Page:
the teams in various leagues. Uniforms would indicate in a modest
or light-spirited way that the members of this team were Christians.
At first, many other teams would automatically disrespect the
playing ability of such a team. However, by including strong
Christian players on our teams, and having sufficient practices
so that all of them were used to playing together, we felt we could
be competitive enough to possibly win games, tournaments and leagues.
If and when that would happen, we felt that some of the competing players
might open up their minds a little toward just what Christians actually
were. In addition, if we selected wisely, and had players who
were very competitive but still good-natured (as all Christians are
supposed to be!) then there might be evidence of joy and happiness
among our team. Often, that seems missing in many competitive
volleyball teams. I always have found dark humor in the grim expressions
of many competitors, since they seem to approach the game as a
A brief aside: I happen to be a very, very good blocker. Often, when an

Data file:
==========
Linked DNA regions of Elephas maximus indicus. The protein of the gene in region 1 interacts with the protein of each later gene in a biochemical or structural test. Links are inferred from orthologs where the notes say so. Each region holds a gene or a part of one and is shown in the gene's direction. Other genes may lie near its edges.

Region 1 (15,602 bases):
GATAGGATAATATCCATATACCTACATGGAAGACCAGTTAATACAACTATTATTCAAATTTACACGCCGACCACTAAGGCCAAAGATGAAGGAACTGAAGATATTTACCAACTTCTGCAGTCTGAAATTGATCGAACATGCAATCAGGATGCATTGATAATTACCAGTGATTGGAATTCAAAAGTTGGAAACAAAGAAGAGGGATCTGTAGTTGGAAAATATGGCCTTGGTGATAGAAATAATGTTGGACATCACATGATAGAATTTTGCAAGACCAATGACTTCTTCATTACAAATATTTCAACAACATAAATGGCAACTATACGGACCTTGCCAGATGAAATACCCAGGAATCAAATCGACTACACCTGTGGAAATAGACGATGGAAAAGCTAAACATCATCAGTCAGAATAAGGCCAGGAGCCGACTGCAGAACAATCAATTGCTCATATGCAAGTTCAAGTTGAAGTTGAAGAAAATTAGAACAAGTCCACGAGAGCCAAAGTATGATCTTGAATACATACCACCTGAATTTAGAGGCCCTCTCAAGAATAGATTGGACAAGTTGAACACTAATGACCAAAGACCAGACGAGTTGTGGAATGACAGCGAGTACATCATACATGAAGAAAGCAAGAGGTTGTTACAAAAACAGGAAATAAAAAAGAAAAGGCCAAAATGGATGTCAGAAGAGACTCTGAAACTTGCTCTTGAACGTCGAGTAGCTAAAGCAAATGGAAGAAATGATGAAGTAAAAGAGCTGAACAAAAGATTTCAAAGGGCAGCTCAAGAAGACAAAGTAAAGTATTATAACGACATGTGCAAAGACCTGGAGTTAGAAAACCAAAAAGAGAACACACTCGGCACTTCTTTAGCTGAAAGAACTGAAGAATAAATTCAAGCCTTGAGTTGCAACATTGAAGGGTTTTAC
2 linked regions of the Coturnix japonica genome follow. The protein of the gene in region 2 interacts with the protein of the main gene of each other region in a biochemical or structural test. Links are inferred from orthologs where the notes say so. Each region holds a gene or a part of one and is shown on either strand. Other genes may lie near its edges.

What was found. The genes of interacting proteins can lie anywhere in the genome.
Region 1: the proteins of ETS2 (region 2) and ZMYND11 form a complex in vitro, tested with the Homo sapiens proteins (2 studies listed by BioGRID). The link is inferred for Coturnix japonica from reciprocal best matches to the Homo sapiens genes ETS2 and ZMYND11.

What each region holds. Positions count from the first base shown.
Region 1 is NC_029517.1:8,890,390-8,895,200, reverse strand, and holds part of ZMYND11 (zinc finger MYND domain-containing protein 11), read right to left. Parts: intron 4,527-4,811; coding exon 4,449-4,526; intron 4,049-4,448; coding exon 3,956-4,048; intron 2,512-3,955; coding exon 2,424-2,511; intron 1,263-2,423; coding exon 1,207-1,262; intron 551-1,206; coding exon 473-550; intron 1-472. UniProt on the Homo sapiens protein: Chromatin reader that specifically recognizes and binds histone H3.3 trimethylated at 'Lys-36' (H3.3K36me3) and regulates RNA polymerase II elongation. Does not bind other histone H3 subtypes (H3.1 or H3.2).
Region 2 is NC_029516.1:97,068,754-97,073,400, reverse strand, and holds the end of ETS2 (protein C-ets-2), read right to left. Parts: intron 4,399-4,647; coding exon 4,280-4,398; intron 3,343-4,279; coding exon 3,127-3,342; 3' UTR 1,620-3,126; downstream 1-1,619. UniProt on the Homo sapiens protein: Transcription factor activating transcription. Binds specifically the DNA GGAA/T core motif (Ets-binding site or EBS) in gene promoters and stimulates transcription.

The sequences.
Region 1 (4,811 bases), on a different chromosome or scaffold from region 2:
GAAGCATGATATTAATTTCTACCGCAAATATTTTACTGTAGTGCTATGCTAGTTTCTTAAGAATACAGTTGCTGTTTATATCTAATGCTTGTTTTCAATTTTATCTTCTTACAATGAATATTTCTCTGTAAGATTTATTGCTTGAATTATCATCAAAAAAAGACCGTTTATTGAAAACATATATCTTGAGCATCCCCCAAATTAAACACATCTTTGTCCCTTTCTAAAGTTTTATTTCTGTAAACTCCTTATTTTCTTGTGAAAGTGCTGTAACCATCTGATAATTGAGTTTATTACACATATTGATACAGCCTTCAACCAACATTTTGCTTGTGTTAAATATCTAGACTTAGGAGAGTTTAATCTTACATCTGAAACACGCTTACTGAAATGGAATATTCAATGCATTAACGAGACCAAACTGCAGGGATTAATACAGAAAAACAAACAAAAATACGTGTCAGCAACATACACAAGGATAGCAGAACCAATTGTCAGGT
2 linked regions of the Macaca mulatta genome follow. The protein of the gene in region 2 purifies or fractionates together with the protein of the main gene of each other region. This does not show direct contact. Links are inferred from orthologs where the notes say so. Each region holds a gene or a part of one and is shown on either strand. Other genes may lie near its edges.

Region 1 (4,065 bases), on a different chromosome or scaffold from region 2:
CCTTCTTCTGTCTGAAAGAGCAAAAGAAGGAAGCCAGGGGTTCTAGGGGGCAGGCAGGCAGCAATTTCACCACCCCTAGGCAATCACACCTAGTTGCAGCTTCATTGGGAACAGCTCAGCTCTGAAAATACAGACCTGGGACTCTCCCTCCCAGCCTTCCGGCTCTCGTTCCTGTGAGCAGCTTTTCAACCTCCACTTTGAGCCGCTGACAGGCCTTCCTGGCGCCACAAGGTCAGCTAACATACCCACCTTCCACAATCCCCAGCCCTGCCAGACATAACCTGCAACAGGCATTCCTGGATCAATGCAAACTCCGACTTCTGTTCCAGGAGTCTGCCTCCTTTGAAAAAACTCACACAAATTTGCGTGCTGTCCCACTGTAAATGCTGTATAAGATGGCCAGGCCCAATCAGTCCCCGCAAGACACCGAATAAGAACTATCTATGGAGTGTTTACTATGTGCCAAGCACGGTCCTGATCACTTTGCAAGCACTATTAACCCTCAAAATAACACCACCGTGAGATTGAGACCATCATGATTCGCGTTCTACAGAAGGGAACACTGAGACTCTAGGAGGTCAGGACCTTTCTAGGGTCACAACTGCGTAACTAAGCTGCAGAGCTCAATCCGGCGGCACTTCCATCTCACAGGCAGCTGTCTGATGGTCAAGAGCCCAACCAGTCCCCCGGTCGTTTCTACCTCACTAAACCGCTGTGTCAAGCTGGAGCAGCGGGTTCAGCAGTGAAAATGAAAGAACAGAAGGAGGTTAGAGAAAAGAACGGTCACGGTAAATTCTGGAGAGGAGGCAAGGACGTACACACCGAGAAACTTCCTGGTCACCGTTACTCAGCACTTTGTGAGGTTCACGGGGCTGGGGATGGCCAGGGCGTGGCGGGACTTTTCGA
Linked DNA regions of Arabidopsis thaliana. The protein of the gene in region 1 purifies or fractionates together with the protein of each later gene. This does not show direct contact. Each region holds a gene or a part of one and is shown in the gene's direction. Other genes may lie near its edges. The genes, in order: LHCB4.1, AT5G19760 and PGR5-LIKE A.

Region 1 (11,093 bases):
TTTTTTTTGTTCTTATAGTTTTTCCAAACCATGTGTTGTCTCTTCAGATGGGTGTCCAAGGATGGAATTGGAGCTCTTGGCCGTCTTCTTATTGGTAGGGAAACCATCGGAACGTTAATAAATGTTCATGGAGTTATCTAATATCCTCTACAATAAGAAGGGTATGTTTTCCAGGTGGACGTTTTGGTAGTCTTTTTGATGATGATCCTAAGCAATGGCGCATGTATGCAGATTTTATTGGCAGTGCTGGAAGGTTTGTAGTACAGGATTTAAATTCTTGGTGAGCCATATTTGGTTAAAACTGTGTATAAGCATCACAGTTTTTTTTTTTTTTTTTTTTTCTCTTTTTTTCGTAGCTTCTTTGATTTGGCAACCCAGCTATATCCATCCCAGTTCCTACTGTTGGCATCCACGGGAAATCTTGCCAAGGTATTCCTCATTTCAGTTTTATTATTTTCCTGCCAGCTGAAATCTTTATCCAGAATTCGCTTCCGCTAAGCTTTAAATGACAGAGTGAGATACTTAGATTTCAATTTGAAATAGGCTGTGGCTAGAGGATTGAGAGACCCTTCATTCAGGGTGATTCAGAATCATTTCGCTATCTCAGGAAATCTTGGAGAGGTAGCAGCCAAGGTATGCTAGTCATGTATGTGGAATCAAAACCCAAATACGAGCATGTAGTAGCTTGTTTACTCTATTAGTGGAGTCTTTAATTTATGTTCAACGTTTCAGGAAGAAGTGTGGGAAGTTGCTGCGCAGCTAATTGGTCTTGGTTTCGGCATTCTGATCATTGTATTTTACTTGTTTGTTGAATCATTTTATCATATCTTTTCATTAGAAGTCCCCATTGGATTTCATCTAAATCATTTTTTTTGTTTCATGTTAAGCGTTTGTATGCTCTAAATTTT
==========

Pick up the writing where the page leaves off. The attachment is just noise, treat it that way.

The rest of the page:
opponent spiker goes through my block or faces me or otherwise makes
a great play, I congratulate him. Generally, this is unexpected,
and often looks of surprise appear. In one high-level tournament,
after having done that early on a match, I happened to get a really
good block on the same guy. A moment later, I heard a quiet
"nice block". When I looked around, he repeated it, again
quietly, and it was like a ventriloquist, where his mouth hardly
moved! That was the high point of the day for me. NOT because I
got the compliment, but, rather, because I realized how hard it had
been for him to offer it to an opponent. I felt like I (or rather,
the Holy Spirit) planted a seed that day!
So, the reason for the team was to sort of be "ambassadors"
for Jesus, in a sports venue. Very importantly, we had an active
team rule, that we would NEVER, NEVER approach ANYONE else regarding
a Christian or otherwise religious subject. We felt that was important,
partly because of the bad impression that extremely aggressive
Christians have sometimes developed in our society. Of course, it
was our hope that some individual might quietly approach one of us,
while we were sitting out waiting for our next match, and in that
case, we could release our enthusiasm! But, even then, not too
publicly. Someone nearby, who was skeptical about Christians and
Christianity, could be frightened away by an intense religious
conversation, and that would defeat one of our main purposes.
If an extended discussion was called for, it could be delayed to
a more appropriate time, maybe after the tournament when we were